While using index cards and a wall can function just fine as a kanban or Scrum board, issue-tracking tools such as Jira can make it easier to manage a backlog, especially with a distributed team. But these tools are more complex to use and can add their own overhead to the process. You need to keep things simple.
“Process” is a word that seems to have a lot of baggage. Depending on whom you ask, process is either essential to delivering value, or something that gets in the way. But this is the wrong way to frame the issue. A process is not inherently good or bad; it's how you use it, and whether it's right for your situation.
The Scrum Guide specifies that there are three roles: product owner, developer, and ScrumMaster. It’s essential that a Scrum team have each of these roles to help it work well. But depending on how you implement the roles, you may end up hurting rather than helping your Scrum process. Focus on goals, not job titles.
Regular one-on-one meetings between a manager and employee are a forum to provide safe, timely feedback. They can be short or longer, but you should discuss successes, challenges, and how to improve. Having a framework for the conversation helps you make sure that the meetings don’t routinely become chat sessions.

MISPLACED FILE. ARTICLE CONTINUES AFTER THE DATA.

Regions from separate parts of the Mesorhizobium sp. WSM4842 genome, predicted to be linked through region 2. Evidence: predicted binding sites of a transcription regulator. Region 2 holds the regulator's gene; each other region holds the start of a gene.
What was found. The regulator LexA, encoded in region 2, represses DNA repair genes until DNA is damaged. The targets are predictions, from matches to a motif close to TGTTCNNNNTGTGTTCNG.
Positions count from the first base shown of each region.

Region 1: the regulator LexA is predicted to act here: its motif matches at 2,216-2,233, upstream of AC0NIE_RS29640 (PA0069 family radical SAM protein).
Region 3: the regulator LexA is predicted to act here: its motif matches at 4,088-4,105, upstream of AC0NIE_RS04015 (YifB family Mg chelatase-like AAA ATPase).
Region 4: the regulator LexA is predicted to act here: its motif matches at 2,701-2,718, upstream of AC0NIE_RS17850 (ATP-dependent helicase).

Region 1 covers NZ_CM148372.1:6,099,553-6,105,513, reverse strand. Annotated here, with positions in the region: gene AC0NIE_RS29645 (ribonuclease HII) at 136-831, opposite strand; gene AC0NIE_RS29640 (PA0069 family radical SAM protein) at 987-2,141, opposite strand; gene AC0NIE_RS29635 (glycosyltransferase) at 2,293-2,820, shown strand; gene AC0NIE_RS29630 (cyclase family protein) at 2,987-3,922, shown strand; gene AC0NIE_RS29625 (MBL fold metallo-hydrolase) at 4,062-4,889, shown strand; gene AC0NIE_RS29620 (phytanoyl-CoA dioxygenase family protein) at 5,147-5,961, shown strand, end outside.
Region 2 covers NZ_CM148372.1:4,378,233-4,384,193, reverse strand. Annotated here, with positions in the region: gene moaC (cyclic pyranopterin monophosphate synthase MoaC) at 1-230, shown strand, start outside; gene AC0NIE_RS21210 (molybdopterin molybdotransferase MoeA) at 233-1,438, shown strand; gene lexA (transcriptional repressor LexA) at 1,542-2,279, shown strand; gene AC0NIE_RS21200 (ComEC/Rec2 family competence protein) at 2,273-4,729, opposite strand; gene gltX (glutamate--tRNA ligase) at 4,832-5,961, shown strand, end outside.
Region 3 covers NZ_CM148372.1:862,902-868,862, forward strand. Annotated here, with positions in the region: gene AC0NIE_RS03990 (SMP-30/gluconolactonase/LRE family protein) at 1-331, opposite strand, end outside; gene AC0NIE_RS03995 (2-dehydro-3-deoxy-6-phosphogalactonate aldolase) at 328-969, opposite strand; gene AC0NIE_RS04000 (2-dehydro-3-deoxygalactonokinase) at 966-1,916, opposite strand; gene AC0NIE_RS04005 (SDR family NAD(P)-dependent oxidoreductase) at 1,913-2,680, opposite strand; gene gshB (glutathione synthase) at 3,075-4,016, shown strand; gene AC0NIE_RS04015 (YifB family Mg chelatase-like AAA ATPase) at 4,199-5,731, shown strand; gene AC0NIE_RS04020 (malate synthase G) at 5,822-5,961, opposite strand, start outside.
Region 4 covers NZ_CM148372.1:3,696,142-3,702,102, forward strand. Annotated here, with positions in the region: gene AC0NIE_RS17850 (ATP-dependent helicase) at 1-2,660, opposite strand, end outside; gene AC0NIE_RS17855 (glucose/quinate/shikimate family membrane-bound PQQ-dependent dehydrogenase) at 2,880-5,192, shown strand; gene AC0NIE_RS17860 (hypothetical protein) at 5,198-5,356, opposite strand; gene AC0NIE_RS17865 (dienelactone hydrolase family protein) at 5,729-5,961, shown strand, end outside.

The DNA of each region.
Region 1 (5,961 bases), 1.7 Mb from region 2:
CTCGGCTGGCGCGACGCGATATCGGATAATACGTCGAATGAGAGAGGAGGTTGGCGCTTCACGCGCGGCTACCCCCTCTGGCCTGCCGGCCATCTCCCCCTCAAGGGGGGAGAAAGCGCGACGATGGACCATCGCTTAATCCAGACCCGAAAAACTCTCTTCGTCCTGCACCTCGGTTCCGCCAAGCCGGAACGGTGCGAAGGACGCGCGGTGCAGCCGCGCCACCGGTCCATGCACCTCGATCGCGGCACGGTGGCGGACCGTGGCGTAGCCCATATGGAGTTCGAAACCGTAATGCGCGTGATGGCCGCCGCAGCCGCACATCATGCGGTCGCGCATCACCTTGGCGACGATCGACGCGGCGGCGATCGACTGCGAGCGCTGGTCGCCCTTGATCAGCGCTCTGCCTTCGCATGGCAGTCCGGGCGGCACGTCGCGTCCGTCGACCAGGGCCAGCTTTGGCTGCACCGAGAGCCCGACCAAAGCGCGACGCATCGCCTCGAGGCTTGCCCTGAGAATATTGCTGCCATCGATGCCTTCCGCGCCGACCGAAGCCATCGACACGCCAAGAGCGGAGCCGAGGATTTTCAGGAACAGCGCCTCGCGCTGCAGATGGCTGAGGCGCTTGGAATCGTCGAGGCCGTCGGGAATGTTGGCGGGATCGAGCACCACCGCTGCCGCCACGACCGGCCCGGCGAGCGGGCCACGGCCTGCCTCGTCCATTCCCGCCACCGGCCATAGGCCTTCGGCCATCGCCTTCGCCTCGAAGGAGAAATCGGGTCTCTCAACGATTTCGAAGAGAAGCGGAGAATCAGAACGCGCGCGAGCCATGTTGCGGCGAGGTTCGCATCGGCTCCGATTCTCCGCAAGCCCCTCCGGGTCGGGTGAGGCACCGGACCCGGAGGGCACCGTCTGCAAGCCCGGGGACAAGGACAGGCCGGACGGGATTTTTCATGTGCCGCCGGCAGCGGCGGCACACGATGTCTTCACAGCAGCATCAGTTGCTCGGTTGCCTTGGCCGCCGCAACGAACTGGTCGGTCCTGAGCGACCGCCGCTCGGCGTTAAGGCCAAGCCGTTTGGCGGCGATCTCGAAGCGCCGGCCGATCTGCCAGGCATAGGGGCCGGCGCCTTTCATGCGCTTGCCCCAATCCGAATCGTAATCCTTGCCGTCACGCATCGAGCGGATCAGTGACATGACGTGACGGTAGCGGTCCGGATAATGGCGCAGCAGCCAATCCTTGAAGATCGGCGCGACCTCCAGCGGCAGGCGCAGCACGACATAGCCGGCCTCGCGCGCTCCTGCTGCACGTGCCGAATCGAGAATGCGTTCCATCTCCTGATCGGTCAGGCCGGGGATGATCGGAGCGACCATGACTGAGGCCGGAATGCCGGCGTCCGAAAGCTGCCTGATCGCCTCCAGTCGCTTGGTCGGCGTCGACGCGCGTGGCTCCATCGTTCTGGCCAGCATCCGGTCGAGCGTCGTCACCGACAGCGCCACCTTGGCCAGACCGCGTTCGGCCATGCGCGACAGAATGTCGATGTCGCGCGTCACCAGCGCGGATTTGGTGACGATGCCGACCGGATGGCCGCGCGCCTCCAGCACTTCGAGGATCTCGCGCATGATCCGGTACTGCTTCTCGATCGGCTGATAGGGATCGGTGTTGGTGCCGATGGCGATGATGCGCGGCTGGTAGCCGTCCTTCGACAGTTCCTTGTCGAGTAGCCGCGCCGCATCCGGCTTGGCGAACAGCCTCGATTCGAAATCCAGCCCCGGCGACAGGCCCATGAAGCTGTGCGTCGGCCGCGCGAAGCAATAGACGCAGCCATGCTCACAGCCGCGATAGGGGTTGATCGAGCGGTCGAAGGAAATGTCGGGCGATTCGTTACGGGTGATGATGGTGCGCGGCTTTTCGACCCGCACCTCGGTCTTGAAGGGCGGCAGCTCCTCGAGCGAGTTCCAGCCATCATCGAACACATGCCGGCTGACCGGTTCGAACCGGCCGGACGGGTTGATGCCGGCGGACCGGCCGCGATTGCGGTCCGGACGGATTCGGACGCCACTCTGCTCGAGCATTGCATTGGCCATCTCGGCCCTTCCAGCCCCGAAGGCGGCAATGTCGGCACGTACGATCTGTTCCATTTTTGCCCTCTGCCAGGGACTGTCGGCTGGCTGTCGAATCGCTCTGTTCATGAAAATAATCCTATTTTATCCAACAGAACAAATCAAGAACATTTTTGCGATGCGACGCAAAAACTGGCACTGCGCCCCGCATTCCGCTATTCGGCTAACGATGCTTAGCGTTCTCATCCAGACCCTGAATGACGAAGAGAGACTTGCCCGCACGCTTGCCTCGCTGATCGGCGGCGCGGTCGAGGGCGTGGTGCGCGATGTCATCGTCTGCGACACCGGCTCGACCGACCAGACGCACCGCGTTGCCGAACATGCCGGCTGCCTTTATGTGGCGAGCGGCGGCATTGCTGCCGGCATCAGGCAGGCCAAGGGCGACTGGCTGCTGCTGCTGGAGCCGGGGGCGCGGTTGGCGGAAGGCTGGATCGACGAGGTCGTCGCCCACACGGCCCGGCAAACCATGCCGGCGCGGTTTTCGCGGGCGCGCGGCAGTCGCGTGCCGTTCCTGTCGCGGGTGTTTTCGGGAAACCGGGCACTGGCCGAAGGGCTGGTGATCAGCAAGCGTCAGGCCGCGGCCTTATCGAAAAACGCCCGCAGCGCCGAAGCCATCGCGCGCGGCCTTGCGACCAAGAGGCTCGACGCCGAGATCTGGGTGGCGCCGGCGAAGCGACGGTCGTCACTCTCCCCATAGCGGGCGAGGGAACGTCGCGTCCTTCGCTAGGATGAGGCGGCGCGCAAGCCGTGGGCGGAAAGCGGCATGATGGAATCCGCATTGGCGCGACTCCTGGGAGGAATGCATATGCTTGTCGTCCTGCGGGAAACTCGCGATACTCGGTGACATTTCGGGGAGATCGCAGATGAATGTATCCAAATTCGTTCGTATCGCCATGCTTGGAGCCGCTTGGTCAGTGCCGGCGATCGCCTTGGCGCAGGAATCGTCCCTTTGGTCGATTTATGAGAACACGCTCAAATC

A defined, repeatable process frees people from spending energy thinking about solved problems, and an automated one makes this even easier. While not all development steps can be easily automated, some can, and documentation is an essential first step. Automate what makes sense and you'll have reliable processes.
Some teams get around bottlenecks by taking a “better to ask forgiveness than permission” approach. This may be expedient, but it doesn’t provide a path to changing the organizational dynamic, and it can lead to wrong decisions when wider input is advisable. A more agile way is to take an “I intend to” approach.
When things go wrong, it can be helpful to understand what happened and who was involved. However, all too often organizations (and the managers within) confuse responsibility with assigning blame. The former is essential for improvement. The latter works against an effective, collaborative, productive culture.